Workshop: Case Study - Onboard opens the way to leadership

Francois Le Goff


Aimed at people in Nottinghamshire interested in voluntary leadership roles in their local communities, the Onboard training programme has had a near 100 per cent success rate in putting its participants into unpaid roles such as charity trustees and school governors. Demand has now outstripped supply and the programme has expanded across the East Midlands in an e-learning format.


Onboard, a spin-off from regeneration charity Nottingham Development Enterprise, started a training programme in 2002 providing participants with the skills and networks to fulfil leadership roles. The project was developed with the help of a steering group made up of representatives from the private, public and voluntary sectors.

Some people join the course to become trustees, non-executive directors or school governors, and others, already in such roles, want to upgrade their skills.

Focusing on voluntary roles across all sectors, the course is not just distinctive for the wide range of experience among its participants, but also for their age range. Current and former members include Stephan Prest, 15, who chairs his local youth tenant and residents' association, and Martin Osbourne, 41, a senior financial specialist for a bank and board member of social housing association Rushcliffe Homes.

How it works

Onboard runs its training programme in two venues in Nottinghamshire for up to 25 participants. The programme receives funding from the East Midlands Development Agency to provide a limited number of sponsored places.

Sessions, each of which covers specific topics ranging from governance to communications strategies, are held once every three weeks from January to August. Participants take part in a variety of exercises aimed at defining their responsibilities and developing their leadership skills as board members. They have to complete a group project and a personal development plan, and can choose to take a test that leads to Level 4 of the National Open College Network accreditation.


After the first year, 97 per cent of those seeking a voluntary role on the board of an organisation found a position a few months after completing the course.

Louise Seymour, principal project officer at Nottingham Regeneration, has been a trustee of regeneration charity Groundwork Greater Nottingham for two years and took the course this year. "I didn't have a lot of experience," she says. Seymour now chairs a group responsible for drawing up the job description of Groundwork's next chair after the present incumbent announced his intention to step down. "I had the confidence to volunteer for that role when it was discussed during a meeting, and I see that as a direct result of the course," she says.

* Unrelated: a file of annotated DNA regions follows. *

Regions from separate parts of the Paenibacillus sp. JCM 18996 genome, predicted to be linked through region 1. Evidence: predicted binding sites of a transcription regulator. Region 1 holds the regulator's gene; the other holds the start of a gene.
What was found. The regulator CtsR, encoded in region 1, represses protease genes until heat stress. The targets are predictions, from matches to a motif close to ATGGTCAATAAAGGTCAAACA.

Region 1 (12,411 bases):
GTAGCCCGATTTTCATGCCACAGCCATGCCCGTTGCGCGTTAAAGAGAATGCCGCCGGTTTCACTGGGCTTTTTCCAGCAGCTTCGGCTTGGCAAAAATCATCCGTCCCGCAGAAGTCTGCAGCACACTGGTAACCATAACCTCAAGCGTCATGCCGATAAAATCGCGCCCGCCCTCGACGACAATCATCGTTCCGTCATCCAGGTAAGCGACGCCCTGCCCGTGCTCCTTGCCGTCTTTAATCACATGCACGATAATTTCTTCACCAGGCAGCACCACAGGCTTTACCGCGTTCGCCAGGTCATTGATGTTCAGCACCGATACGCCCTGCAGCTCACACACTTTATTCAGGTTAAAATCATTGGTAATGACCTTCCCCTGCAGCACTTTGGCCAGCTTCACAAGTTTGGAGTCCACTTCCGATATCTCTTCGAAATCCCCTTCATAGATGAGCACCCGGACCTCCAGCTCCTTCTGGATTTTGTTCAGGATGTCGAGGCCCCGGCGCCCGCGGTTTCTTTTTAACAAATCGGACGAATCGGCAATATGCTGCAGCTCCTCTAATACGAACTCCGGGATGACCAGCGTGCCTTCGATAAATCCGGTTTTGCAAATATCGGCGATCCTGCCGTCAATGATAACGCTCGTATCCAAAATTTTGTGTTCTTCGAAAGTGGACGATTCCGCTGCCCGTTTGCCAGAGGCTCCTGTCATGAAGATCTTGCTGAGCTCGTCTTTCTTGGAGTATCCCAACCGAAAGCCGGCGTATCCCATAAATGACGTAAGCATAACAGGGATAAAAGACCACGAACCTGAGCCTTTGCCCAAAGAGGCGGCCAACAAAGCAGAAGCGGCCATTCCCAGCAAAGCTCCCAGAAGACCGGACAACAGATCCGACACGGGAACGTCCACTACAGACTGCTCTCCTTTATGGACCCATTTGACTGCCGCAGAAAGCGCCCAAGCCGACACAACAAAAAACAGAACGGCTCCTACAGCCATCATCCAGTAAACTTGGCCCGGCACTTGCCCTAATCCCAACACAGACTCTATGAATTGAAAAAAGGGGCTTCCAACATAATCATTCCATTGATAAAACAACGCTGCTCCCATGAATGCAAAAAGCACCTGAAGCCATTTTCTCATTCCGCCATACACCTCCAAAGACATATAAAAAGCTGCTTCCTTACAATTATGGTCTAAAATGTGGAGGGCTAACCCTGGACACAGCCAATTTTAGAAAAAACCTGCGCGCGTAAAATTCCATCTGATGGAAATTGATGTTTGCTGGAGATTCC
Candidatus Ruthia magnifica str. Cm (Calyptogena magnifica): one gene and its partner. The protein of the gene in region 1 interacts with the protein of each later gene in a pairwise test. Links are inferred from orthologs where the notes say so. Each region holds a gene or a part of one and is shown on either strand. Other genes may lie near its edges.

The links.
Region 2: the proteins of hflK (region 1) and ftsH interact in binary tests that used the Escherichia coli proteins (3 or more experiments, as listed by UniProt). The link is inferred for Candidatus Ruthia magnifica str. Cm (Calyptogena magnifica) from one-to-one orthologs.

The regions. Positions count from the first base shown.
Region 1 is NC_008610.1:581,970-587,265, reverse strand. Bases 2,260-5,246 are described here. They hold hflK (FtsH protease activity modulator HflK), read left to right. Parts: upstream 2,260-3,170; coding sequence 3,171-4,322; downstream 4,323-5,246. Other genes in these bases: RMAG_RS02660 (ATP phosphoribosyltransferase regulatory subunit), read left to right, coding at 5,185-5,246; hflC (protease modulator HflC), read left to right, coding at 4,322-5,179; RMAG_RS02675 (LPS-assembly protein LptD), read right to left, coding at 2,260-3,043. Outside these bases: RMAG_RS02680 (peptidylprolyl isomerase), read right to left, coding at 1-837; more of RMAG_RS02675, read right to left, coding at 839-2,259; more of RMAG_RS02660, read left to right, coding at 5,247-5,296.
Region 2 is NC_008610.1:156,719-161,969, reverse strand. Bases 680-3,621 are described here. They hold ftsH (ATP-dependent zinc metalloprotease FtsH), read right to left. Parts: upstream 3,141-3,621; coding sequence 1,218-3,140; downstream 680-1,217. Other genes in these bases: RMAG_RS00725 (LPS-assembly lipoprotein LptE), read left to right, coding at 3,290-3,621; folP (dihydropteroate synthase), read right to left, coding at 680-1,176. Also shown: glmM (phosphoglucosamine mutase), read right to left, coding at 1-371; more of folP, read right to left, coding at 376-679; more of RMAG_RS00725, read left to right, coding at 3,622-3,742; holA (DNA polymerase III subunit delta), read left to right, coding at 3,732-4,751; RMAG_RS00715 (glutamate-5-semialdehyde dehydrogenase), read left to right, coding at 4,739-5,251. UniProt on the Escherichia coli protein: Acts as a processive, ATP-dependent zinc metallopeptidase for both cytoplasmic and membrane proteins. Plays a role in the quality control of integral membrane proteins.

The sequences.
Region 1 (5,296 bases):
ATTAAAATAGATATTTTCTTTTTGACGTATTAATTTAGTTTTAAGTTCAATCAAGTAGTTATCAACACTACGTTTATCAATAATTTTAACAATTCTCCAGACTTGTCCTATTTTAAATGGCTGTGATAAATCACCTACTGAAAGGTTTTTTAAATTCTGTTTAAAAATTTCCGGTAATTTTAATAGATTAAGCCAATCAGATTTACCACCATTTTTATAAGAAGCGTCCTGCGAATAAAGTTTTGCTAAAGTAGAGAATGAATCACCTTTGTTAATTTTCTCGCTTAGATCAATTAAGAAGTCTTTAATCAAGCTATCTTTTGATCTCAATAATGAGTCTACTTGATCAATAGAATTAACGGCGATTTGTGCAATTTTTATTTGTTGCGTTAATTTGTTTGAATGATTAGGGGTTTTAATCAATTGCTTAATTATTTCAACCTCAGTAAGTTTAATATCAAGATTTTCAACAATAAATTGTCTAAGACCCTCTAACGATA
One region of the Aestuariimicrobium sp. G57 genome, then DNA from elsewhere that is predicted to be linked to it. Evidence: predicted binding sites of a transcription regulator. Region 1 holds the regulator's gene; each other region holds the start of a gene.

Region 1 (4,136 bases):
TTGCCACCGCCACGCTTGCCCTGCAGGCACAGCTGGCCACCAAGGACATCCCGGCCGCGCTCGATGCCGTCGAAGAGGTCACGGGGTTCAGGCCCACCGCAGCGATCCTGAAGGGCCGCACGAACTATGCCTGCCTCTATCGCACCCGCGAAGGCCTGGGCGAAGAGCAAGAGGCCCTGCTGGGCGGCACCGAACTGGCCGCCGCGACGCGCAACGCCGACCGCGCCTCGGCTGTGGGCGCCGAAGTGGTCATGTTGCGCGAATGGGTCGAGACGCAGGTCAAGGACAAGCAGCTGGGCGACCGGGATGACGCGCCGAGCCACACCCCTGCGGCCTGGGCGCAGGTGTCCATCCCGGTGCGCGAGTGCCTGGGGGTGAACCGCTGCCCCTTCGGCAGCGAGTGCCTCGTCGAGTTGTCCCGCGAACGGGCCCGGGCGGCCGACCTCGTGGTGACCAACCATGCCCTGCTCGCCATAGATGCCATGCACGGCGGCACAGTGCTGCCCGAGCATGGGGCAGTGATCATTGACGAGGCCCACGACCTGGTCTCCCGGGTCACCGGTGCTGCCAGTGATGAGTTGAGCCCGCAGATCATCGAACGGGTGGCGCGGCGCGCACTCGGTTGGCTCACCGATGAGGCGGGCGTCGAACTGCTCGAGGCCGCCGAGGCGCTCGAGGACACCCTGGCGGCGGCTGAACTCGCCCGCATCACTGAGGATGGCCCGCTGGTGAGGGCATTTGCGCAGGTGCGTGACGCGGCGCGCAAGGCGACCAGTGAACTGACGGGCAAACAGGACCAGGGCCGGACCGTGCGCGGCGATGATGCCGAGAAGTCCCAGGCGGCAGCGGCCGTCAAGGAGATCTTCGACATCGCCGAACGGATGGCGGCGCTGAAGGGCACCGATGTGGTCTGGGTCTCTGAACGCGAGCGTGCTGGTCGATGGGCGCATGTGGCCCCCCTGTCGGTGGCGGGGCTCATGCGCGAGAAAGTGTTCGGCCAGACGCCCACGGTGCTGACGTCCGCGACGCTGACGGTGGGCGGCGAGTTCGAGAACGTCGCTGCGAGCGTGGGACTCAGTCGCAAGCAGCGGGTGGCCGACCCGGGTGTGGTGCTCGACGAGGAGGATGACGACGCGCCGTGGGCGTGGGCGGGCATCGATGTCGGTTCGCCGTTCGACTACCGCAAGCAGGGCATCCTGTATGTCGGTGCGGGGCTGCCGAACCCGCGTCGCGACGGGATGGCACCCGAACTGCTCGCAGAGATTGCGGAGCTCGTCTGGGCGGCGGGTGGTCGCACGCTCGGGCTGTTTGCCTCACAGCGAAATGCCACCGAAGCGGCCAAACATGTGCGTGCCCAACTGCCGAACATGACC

Thulani Moliffe, a board member of the Nottingham Credit Union and the Nottingham City Local Education Authority, already had several years' experience in community groups when he joined the programme in 2002. But Moliffe says he always had "a niggling doubt" about whether he was doing things the right way. "I was able to meet and learn from like-minded people," he says. "The programme taught me that the only constraints we put on how to do things are those we put on ourselves."

Moliffe has since become a board member of Technical Aid in Nottingham Communities.

In order to reach people beyond Nottinghamshire, Onboard has launched a programme combining a mix of optional-attendance sessions and online learning. "Since the first courses began, demand has far outstripped availability," says Onboard director Neil Horsley. "Now, by introducing the e-learning component, we hope to make our training more available to busy people and to those with transport or mobility problems."

Have you registered with us yet?

Register now to enjoy more articles and free email bulletins

Already registered?
Sign in